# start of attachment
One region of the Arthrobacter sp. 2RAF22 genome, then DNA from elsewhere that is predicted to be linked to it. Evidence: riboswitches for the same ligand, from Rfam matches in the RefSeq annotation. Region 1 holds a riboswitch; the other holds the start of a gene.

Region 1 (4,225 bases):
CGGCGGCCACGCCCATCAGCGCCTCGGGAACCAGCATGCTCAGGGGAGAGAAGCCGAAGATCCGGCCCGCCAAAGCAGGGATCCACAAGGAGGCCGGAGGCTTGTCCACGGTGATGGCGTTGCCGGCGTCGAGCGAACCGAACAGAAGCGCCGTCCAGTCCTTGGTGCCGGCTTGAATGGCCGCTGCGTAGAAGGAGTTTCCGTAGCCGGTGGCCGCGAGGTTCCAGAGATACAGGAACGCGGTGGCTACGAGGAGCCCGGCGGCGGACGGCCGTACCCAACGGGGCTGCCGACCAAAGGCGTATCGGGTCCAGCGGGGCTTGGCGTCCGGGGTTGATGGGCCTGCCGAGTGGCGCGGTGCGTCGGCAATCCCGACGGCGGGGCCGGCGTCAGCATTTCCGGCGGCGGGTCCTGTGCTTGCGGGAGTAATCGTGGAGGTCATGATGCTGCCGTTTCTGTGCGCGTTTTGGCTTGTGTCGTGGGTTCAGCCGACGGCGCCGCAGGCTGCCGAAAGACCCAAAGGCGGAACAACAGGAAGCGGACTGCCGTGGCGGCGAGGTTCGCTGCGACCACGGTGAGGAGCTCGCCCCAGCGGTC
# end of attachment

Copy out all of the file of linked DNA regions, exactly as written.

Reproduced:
One region of the Arthrobacter sp. 2RAF22 genome, then DNA from elsewhere that is predicted to be linked to it. Evidence: riboswitches for the same ligand, from Rfam matches in the RefSeq annotation. Region 1 holds a riboswitch; the other holds the start of a gene.

Region 1 (4,225 bases):
CGGCGGCCACGCCCATCAGCGCCTCGGGAACCAGCATGCTCAGGGGAGAGAAGCCGAAGATCCGGCCCGCCAAAGCAGGGATCCACAAGGAGGCCGGAGGCTTGTCCACGGTGATGGCGTTGCCGGCGTCGAGCGAACCGAACAGAAGCGCCGTCCAGTCCTTGGTGCCGGCTTGAATGGCCGCTGCGTAGAAGGAGTTTCCGTAGCCGGTGGCCGCGAGGTTCCAGAGATACAGGAACGCGGTGGCTACGAGGAGCCCGGCGGCGGACGGCCGTACCCAACGGGGCTGCCGACCAAAGGCGTATCGGGTCCAGCGGGGCTTGGCGTCCGGGGTTGATGGGCCTGCCGAGTGGCGCGGTGCGTCGGCAATCCCGACGGCGGGGCCGGCGTCAGCATTTCCGGCGGCGGGTCCTGTGCTTGCGGGAGTAATCGTGGAGGTCATGATGCTGCCGTTTCTGTGCGCGTTTTGGCTTGTGTCGTGGGTTCAGCCGACGGCGCCGCAGGCTGCCGAAAGACCCAAAGGCGGAACAACAGGAAGCGGACTGCCGTGGCGGCGAGGTTCGCTGCGACCACGGTGAGGAGCTCGCCCCAGCGGTC